I recently posted a thread about a recent ‘grail’ acquisition of mine on a watch forum and it was interesting to see how many people interpreted the meaning of a ‘grail’ watch differently.
‘Grail’ is a term I think is often over used in WIS circles, many people seemingly acquiring their ‘grail’ only to be seen to be flipping the watch in almost no time at all!
To me a grail watch is one that you usually covet for ‘some time’ but that you will never sell.
Typically grails are watches that are sought after by collectors for long periods. However I will say ‘usually’ covet for some time as I believe there are instances where a watch becomes available that you never thought would, or that you never even knew existed, but instantly generates a level of desire and need similar to that of something coveted for a long period.
However for it to be a true grail it must fall into the category of never to be sold.
The only instances I believe where selling a grail may be acceptable are during times of financial hardship….and that does not include in order that you may buy another watch!
The argument may be put forth that selling a grail is acceptable if it is to purchase another ‘better’ grail. But does that mean the watch was a grail in the first place, or simply another watch in the collection ladder?! To me it is not a grail but simply one of your favourites in your collection that you would like to hold onto, but inevitably will let go if something better comes along.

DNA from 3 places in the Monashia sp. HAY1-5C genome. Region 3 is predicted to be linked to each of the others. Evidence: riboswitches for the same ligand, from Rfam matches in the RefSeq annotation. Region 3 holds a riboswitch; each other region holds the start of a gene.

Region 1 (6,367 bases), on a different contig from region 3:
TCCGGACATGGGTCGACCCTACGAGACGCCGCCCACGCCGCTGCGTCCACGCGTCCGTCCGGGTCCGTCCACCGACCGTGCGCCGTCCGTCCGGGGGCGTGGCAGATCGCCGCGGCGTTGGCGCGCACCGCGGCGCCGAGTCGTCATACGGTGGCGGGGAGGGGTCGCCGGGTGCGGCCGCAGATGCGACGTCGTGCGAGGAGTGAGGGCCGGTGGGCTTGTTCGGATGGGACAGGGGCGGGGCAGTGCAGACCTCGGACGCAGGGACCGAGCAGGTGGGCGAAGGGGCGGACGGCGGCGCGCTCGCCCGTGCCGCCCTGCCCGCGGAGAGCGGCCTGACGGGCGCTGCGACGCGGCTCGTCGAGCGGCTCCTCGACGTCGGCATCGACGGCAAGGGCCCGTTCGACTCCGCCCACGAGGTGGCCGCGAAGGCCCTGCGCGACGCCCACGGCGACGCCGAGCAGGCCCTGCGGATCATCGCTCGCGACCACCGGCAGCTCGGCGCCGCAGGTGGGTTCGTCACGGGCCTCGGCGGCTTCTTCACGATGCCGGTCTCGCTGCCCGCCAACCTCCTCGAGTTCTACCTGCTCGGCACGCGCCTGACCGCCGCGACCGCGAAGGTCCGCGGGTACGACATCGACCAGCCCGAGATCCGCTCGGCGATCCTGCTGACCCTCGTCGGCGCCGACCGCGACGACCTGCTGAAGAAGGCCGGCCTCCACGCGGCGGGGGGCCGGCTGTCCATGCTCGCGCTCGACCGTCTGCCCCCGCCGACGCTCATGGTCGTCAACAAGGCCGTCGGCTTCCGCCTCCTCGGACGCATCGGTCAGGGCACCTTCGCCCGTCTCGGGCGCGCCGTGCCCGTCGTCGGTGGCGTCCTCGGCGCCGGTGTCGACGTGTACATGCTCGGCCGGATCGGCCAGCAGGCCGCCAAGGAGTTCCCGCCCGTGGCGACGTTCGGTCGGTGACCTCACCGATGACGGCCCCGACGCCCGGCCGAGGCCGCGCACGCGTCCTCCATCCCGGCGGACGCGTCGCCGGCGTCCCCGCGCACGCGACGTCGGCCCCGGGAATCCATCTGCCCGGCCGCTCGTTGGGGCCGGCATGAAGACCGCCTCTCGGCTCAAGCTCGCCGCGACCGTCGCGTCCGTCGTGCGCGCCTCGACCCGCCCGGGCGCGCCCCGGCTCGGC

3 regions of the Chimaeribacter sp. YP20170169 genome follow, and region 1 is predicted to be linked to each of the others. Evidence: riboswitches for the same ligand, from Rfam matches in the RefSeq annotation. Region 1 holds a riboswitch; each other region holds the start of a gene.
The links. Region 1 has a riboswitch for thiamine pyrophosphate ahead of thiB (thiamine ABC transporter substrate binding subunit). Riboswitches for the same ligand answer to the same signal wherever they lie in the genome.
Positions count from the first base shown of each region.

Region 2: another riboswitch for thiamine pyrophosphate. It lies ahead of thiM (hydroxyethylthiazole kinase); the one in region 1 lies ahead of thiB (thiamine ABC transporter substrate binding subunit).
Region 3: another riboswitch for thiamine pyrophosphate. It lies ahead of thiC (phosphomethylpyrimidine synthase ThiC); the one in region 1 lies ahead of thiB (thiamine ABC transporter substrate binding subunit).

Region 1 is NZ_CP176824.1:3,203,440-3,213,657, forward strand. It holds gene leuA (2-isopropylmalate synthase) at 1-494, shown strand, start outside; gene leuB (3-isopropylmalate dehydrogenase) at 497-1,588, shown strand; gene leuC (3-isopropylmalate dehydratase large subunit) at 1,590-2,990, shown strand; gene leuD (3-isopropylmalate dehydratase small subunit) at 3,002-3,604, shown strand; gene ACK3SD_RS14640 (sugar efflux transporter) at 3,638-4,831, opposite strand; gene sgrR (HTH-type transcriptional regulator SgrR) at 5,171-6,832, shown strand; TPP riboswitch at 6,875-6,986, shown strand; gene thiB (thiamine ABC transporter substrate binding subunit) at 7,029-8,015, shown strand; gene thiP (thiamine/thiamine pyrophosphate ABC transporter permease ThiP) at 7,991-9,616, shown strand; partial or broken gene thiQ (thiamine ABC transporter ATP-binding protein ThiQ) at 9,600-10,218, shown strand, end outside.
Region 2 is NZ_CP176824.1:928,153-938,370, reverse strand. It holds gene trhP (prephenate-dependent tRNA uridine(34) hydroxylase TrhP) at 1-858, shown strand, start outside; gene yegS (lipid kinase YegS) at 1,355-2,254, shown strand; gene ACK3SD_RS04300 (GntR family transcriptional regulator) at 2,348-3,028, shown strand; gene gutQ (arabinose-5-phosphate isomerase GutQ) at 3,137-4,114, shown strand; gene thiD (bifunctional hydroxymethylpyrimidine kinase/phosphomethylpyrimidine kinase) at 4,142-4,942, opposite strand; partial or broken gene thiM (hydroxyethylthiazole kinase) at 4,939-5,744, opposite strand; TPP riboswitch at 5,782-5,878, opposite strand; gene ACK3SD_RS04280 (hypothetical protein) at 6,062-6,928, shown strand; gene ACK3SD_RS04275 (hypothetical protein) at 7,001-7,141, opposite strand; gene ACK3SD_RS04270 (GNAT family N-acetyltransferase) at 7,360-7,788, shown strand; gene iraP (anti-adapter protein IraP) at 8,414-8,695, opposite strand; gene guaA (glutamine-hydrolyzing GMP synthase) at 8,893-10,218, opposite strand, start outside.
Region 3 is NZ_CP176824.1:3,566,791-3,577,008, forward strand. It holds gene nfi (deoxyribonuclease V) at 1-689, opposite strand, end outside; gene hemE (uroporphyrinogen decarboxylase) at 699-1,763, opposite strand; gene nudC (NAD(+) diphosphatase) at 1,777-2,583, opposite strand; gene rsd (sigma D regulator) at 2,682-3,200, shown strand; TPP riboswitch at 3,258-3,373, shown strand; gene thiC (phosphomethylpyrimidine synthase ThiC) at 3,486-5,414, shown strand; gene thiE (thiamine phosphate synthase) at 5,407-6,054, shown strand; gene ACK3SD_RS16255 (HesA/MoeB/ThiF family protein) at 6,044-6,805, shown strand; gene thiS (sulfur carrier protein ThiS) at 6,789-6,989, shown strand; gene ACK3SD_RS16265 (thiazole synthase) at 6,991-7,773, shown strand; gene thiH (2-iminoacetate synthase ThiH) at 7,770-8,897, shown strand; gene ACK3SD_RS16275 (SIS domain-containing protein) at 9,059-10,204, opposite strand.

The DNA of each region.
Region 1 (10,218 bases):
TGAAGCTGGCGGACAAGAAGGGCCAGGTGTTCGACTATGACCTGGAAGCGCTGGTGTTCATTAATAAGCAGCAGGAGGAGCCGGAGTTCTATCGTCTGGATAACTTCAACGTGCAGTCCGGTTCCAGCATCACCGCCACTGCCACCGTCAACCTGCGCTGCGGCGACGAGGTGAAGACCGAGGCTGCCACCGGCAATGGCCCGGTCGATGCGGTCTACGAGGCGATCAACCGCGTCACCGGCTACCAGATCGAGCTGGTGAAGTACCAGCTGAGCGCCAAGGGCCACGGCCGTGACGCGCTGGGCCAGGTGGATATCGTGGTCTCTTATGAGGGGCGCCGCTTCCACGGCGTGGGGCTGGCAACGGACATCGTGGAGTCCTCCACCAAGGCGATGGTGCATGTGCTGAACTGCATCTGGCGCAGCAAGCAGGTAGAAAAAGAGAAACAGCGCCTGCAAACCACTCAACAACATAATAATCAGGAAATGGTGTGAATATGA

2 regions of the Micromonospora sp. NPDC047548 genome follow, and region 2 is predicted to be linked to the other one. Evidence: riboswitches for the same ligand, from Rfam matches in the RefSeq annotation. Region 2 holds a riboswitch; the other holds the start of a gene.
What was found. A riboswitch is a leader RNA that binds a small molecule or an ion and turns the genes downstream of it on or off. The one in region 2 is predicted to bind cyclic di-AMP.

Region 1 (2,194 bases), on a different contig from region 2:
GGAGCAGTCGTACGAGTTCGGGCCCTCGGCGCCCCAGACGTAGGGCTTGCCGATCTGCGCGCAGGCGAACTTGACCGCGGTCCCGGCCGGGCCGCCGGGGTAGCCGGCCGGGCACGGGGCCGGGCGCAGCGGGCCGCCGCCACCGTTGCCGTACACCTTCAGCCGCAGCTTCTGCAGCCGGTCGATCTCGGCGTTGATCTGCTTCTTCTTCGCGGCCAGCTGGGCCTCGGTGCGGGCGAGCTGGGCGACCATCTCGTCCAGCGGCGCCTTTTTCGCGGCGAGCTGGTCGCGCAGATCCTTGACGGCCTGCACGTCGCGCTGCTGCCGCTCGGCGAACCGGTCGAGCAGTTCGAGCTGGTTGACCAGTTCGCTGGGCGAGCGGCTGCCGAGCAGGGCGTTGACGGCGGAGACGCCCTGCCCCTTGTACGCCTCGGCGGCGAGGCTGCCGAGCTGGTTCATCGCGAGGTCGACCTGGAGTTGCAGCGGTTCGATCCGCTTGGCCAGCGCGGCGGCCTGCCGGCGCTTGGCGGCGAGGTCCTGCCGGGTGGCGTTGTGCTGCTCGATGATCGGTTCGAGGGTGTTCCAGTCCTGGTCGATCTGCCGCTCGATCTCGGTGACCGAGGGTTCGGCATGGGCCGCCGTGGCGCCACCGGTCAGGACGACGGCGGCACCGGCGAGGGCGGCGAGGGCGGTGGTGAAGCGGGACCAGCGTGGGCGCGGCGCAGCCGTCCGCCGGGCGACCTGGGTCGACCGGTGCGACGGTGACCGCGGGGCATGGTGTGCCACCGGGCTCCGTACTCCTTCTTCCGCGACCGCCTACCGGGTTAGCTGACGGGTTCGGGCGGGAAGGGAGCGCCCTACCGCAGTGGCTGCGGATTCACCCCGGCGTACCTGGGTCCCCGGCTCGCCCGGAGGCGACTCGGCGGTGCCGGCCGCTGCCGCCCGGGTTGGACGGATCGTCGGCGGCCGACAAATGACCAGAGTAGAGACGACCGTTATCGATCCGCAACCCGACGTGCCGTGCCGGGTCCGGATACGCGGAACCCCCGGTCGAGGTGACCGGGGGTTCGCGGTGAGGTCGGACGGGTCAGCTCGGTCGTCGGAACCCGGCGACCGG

I also find that grails take all shapes, sizes, makes and designs. My collection is made up of mainly rare vintage Rolex and Tudor sports watches but some of my grails are different animals altogether.
I have the watch I was given by my parents for my 18th birthday – a 9k gold Rotary dress watch that cost about £70 – my first ‘nice’ watch, which although now looks a little cheap and chatty alongside my collection I wore with pride during my first real job and it won’t ever be sold.
I also have a Paul Newman Omega Speedmaster. No not the Paul Newman ‘design’ but a watch actually from Paul Newman!! More on that in a blog post at a later date…
I have an Omega Speedmaster pre-moon watch that comes complete with box and papers that are dealer stamped and dated the day I was born – now what are the odds on ever finding that and how could I ever sell it?
Various others far too boring to tell you about except that my latest acquisition that I termed as the grail watch for the purpose of the forum thread was a simple 1965 Rolex 5513 Gilt Dial Submariner.
Not the rarest watch in the world nor the most expensive, but one that I spent two years looking for and that had to have a perfect dial and then completely by accident it turned up at my front door. Having always regretted selling the last mint gilt dial example I had I won’t be making that mistake again!
So what does a grail watch mean to you, why and what are your grail watches?
I think we would all be interested in hearing about them…